/ 4 August 2010

BP claims ‘milestone’ as drill mud holds well shut

Bp Claims 'milestone' As Drill Mud Holds Well Shut

Oil giant BP claimed “a significant milestone” on Wednesday in efforts to plug for good the well that has spewed millions of barrels of crude into the Gulf of Mexico.

“The MC252 well appears to have reached a static condition — a significant milestone,” BP said in a statement, adding that the deepwater well’s pressure was now being controlled by the heavy drilling mud pumped in on Tuesday.

The next step in the process, called “static kill”, is to pump in cement behind the mud as a seal, but BP said further monitoring was required to see if more mud should be pumped in first.

The world’s worst accidental marine oil spill has caused an environmental disaster and cost BP’s chief executive Tony Hayward his job.

“Static kill” could take 33 to 61 hours to complete, officials said before Wednesday’s breakthrough. It is part of a two-pronged strategy that seeks to finally seal the ruptured Macondo well later in August through a relief well that is still being drilled.

The full magnitude of the spill, triggered in April by a deadly rig explosion at the BP-owned Macondo well, became apparent earlier this week as government scientists released revised figures showing almost five million barrels of oil leaked before the well was temporarily capped on July 15.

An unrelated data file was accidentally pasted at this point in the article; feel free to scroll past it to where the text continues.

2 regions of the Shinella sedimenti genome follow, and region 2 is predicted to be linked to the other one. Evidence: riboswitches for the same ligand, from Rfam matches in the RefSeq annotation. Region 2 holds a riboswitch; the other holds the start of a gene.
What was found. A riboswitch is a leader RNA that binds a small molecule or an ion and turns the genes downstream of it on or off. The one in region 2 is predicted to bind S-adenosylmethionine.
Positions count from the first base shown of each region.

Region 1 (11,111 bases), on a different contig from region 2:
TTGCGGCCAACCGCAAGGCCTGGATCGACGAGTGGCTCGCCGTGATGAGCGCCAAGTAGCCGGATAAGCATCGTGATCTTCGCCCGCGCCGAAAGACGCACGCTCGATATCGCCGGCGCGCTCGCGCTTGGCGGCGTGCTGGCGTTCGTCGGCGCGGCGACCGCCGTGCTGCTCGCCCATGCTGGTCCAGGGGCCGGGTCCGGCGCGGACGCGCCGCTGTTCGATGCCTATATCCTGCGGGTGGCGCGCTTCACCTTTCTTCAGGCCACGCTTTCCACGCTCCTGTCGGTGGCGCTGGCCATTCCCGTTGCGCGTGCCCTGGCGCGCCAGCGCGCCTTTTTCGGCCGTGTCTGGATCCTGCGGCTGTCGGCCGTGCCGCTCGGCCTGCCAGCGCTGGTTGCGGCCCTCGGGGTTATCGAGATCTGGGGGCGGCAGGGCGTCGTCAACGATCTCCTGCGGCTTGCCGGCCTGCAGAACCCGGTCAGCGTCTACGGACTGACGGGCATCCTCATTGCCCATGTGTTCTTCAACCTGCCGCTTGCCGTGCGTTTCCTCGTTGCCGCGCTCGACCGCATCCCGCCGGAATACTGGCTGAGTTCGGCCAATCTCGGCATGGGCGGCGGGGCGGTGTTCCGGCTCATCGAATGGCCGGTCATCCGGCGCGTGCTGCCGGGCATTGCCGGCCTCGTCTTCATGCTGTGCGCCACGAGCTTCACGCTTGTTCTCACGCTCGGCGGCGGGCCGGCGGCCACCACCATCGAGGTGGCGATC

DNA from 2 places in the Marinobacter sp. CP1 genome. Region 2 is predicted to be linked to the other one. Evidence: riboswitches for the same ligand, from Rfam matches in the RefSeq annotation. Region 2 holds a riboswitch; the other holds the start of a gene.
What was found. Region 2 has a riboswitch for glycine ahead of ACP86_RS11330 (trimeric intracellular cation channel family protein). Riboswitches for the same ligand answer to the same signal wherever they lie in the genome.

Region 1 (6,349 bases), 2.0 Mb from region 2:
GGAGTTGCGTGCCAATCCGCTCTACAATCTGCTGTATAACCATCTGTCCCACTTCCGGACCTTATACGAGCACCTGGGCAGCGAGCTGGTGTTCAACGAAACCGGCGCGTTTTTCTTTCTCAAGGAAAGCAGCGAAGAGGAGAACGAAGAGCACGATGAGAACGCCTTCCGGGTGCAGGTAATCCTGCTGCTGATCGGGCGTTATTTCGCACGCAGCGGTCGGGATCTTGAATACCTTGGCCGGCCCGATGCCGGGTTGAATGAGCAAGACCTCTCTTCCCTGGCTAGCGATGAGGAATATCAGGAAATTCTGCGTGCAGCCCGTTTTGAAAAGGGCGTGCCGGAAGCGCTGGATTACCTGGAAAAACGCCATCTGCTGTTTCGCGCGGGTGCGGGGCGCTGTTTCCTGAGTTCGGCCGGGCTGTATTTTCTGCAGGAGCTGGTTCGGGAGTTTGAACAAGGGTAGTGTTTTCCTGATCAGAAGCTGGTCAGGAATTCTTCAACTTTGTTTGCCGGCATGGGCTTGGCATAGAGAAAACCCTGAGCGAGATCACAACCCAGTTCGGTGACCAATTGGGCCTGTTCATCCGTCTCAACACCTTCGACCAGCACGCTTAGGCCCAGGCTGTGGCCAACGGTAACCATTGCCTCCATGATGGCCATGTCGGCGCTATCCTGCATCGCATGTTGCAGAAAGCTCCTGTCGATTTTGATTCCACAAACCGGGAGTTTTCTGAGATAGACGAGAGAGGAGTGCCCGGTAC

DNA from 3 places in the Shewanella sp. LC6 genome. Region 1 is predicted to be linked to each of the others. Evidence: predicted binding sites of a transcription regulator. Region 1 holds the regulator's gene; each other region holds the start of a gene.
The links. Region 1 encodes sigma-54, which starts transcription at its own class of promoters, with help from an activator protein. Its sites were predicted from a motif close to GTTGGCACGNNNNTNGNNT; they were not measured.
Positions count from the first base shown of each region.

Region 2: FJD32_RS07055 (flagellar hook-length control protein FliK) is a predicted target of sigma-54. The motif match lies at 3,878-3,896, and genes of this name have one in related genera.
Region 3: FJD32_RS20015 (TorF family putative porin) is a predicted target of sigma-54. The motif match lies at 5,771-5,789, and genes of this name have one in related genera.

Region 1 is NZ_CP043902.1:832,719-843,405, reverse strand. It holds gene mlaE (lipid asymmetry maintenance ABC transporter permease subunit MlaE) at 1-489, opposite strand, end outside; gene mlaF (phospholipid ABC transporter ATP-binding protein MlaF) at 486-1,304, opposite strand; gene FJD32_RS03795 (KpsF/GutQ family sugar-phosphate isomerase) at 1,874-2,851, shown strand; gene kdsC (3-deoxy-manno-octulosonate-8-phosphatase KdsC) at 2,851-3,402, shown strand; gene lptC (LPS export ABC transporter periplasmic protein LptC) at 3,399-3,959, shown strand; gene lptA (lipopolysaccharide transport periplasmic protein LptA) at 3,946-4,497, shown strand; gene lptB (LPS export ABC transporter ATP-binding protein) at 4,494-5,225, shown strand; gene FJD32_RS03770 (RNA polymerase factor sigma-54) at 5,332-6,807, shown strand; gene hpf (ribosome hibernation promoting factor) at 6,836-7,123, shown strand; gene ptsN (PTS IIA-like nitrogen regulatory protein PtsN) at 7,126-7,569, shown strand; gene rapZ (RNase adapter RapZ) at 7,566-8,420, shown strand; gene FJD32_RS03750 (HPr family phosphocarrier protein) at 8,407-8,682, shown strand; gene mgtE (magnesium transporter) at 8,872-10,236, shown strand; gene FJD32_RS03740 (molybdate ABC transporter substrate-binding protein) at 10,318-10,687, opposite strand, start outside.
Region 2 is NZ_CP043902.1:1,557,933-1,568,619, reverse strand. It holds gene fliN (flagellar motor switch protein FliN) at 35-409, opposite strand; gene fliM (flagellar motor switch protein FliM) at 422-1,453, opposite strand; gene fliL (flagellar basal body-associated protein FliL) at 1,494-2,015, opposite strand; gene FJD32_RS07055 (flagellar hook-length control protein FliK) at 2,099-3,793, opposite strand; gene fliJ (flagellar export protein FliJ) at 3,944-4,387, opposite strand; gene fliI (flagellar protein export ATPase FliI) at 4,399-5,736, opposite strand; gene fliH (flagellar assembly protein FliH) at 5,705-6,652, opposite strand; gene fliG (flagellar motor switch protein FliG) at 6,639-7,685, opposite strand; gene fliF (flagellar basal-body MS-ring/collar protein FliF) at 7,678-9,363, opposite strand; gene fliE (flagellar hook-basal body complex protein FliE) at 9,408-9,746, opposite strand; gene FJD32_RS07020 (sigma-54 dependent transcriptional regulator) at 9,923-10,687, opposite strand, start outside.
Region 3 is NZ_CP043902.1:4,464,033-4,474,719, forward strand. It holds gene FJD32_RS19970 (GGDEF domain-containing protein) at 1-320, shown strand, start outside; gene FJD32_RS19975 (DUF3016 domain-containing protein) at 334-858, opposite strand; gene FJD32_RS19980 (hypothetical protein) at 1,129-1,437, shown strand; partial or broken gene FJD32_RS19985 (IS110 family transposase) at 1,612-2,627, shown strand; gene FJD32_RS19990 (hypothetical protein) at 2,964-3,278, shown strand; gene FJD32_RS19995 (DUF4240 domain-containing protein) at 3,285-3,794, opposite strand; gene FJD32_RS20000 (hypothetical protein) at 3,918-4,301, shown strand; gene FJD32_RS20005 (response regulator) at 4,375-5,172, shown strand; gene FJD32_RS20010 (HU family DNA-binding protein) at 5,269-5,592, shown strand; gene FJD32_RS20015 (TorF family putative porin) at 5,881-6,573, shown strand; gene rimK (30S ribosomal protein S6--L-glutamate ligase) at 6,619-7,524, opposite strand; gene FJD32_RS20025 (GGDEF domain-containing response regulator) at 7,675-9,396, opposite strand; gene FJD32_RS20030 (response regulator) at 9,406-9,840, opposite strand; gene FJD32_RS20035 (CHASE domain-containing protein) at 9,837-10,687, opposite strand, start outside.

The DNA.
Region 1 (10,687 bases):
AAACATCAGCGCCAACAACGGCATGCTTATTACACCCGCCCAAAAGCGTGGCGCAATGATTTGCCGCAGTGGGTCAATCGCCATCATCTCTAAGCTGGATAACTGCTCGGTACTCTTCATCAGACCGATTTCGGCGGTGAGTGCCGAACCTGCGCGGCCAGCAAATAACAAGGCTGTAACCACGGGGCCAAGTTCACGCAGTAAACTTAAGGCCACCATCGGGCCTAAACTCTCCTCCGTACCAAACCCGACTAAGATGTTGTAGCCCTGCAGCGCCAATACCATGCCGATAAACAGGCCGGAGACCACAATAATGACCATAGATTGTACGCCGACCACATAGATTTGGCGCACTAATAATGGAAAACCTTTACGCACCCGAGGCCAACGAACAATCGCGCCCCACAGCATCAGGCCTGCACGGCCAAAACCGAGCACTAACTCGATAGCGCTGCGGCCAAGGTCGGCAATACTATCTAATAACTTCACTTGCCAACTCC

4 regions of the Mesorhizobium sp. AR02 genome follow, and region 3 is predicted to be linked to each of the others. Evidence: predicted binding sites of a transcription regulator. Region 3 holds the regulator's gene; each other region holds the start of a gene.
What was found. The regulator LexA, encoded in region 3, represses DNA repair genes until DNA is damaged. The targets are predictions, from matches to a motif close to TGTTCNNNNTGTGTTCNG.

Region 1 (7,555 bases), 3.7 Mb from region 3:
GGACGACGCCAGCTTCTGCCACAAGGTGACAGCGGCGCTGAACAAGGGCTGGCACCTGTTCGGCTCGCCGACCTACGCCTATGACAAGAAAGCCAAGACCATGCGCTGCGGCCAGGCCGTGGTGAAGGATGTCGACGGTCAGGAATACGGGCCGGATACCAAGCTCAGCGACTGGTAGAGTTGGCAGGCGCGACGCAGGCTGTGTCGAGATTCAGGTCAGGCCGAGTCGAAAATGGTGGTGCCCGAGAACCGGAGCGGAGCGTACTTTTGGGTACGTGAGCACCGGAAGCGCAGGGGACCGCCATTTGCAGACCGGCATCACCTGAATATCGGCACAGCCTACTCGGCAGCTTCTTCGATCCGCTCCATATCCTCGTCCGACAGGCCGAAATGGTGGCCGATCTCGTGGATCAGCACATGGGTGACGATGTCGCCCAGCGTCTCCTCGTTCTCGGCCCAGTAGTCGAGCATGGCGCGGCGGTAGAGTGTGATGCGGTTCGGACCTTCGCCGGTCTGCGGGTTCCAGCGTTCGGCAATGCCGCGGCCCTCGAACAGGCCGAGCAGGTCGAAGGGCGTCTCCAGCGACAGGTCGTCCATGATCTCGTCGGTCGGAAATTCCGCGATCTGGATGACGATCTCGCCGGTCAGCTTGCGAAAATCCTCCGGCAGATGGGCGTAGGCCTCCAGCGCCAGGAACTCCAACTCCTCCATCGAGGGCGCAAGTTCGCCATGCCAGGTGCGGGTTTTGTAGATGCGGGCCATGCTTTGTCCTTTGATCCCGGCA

This made it the world’s largest accidental maritime release of oil, surpassing the 1979 Ixtoc well blowout in Mexico’s Bay of Campeche that gushed almost three million barrels.

The spill has unleashed an environmental and economic catastrophe on the Gulf Coast, disrupting the livelihoods of fishermen and tourism operators and triggering a barrage of damages lawsuits against BP. The company has said it will pay all legitimate claims and clean up fouled beaches and marshes.

Despite the breakthrough on the static kill operation, the new leak estimates could spell bad news for BP, which also faces an investigation by US securities regulators into whether its employees profited illegally from the spill.

The revised flow numbers suggest the company had underestimated costs by at least $1-billion.

BP had estimated the well had leaked about four million barrels of oil and that it would be fined $1 100 per barrel under the Clean Water Act. The company faces fines of $4 300 per barrel if gross negligence is proven, but said it saw no need to change its provision as a result of the new estimate.

However, a New York Times report said there could be some more upbeat developments on Wednesday from a government report due to be released. It said the report would show three-quarters of the oil released has already evaporated, dispersed, been captured or eliminated.

The company has suspended dividend payments, ring-fenced $20-billion, and put billions of dollars of its assets up for sale to help pay for its liabilities.

Anadarko Petroleum, one of BP’s partners in the well, said on Tuesday it had secured $6,5-billion in loan commitments, in part to pay for its liabilities. — Reuters